Zach in the Sack

Zach in the Sack

Nov 24, 2015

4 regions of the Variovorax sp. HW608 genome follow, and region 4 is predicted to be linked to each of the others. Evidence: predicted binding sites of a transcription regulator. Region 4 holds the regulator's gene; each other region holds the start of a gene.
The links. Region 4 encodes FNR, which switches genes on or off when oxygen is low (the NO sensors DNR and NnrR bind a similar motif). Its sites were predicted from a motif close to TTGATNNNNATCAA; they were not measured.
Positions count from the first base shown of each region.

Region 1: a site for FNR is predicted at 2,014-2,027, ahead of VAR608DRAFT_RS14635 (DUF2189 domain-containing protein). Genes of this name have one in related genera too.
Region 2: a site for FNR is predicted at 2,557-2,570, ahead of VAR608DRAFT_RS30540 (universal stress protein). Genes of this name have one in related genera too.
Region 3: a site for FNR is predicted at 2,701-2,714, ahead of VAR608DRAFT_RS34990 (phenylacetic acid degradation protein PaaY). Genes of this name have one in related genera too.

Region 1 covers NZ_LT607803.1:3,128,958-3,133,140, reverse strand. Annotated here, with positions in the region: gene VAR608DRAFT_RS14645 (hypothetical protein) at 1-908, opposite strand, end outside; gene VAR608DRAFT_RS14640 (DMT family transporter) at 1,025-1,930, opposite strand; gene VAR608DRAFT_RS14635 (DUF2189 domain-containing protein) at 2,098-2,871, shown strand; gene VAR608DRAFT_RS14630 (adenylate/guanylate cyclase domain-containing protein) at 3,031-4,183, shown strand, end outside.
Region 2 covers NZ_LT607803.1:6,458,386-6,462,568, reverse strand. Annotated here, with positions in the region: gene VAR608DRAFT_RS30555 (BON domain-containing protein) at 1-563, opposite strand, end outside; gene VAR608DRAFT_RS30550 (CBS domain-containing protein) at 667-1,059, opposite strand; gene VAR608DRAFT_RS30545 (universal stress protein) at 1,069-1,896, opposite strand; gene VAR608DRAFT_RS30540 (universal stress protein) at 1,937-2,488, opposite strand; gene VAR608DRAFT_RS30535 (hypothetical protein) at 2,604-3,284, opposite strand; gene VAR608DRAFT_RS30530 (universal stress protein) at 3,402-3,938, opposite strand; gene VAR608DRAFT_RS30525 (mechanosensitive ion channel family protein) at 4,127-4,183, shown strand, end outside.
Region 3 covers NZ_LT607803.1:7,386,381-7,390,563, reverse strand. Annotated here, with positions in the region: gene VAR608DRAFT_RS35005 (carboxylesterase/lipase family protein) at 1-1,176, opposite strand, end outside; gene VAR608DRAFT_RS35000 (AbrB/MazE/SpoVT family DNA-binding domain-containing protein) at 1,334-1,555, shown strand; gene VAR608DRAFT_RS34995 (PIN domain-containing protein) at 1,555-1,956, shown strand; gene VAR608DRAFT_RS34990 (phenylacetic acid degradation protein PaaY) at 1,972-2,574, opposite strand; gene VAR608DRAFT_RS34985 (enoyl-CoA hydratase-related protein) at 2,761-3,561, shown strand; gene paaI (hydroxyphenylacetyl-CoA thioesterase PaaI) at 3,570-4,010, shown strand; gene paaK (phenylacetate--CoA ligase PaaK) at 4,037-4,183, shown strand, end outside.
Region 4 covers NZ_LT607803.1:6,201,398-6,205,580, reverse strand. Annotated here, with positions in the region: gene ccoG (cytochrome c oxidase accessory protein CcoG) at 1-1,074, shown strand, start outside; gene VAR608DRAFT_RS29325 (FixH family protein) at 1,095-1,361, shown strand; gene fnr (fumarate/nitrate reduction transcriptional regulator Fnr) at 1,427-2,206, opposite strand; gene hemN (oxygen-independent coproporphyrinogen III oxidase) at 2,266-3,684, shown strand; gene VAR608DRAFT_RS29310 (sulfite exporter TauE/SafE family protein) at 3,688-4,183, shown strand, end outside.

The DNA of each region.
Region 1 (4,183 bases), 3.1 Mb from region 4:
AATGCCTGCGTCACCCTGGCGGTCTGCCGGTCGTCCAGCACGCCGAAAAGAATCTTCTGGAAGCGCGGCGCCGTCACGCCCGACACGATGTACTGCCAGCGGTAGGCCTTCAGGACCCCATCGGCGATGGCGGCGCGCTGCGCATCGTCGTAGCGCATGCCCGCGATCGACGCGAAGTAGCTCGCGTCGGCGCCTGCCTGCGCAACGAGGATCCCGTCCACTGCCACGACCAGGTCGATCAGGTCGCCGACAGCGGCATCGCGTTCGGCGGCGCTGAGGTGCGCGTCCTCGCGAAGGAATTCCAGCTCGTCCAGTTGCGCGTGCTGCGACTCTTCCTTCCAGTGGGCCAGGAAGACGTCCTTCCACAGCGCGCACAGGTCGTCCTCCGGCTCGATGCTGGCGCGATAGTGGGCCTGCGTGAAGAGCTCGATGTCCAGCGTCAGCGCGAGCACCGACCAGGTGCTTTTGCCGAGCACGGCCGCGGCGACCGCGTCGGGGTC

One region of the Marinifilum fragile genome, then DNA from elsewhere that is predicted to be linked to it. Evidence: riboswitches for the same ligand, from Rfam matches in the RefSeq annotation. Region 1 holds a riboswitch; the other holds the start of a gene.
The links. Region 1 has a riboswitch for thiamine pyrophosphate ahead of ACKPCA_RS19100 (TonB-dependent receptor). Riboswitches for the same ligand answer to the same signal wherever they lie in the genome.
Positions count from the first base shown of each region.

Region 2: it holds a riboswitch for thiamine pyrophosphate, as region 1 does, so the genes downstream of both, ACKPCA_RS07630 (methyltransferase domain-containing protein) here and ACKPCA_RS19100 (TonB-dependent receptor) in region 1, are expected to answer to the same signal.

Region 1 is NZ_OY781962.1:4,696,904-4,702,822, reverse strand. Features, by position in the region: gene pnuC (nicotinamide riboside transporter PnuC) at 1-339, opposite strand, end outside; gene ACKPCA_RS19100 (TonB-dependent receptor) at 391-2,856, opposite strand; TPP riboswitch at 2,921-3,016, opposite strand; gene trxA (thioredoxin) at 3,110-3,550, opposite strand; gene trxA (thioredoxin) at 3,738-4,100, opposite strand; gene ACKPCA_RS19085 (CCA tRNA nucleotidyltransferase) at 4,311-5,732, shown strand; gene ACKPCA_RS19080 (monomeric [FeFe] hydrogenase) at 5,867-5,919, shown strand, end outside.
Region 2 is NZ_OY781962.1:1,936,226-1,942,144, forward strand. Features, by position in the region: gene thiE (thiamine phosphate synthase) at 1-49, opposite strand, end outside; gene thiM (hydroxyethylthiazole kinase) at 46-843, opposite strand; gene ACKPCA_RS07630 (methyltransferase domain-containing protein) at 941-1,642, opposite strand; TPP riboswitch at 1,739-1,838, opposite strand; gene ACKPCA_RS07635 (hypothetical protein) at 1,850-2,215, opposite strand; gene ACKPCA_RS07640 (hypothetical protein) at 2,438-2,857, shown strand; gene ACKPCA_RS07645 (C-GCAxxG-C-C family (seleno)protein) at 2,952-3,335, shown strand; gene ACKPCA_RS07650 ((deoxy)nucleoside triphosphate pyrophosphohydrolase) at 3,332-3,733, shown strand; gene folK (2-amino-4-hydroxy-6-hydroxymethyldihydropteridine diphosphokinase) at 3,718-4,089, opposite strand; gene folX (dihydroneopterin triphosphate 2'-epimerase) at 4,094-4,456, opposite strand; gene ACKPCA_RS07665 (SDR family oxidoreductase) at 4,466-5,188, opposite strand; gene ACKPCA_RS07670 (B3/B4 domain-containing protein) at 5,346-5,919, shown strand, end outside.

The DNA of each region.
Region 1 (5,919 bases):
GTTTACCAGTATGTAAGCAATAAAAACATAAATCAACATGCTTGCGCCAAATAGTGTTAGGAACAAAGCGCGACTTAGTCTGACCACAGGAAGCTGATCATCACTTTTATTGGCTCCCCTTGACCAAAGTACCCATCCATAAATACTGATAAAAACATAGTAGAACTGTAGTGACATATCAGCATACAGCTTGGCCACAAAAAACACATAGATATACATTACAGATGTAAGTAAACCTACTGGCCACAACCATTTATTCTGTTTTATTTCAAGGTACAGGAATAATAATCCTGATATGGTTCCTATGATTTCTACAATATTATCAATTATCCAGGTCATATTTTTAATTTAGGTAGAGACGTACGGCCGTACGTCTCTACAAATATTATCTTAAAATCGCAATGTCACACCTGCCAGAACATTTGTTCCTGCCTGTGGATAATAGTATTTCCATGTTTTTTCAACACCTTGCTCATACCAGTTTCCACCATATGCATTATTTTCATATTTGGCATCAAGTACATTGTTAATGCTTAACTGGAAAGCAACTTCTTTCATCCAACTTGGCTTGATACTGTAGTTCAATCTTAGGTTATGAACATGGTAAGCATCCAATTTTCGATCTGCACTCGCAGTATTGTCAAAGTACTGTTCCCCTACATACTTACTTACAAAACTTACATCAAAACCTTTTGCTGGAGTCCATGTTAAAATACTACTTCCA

Zach in the Sack By Dennis Coleman SDB Church of Shiloh, NJ Have you ever gotten caught with your hand in the cookie jar? I almost did and, while trying to hide, I wound up taking a long ride in a sack of grain. In the end I met the most amazing human, a baby who would forever change the world. My day started like any other with a slice of mom’s barley bread for breakfast. Mom always mixed in just the right amount of honey, making hers the best barley bread in all of Galilee. Like any other young mouse, I would have liked to have slept in late…but not if it meant missing out on a slice of barley bread. “Zacharias,” my mom called as I finished my last bite, “your father and I will be busy today gathering the supplies we will need while the humans are in Bethlehem.” “I still don’t understand why they are leaving. I’ll miss watching Mr. Joseph working in his shop.” “I know. We will all miss them while they’re gone. But they have to go to Bethlehem by order of the emperor.”     Wiping her paws on her red apron, she gave me the look…the kind moms give when they want to make sure their children are paying attention. “Make sure you stay out of trouble Zacharias.” Mom was the only one who called me by my full name, which was the Greek version of Zechariah. I was named after one of Ms. Mary’s relatives whose name meant “God has remembered.” “The people will be busy getting ready for their trip,” mom continued. “Please stay out of their way.” “I will.” I put my plate in the sink and headed to my room to get my favorite red cape. My shield, made from a coin which had been dropped by one of Mr. Joseph’s customers, was under my bed. The shield and cape make me look like a Roman soldier. Unfortunately, while I had my uniform I did not have my sword. My original sword got broken when I stepped on it by accident. Good thing we live in a carpenter’s home. There are...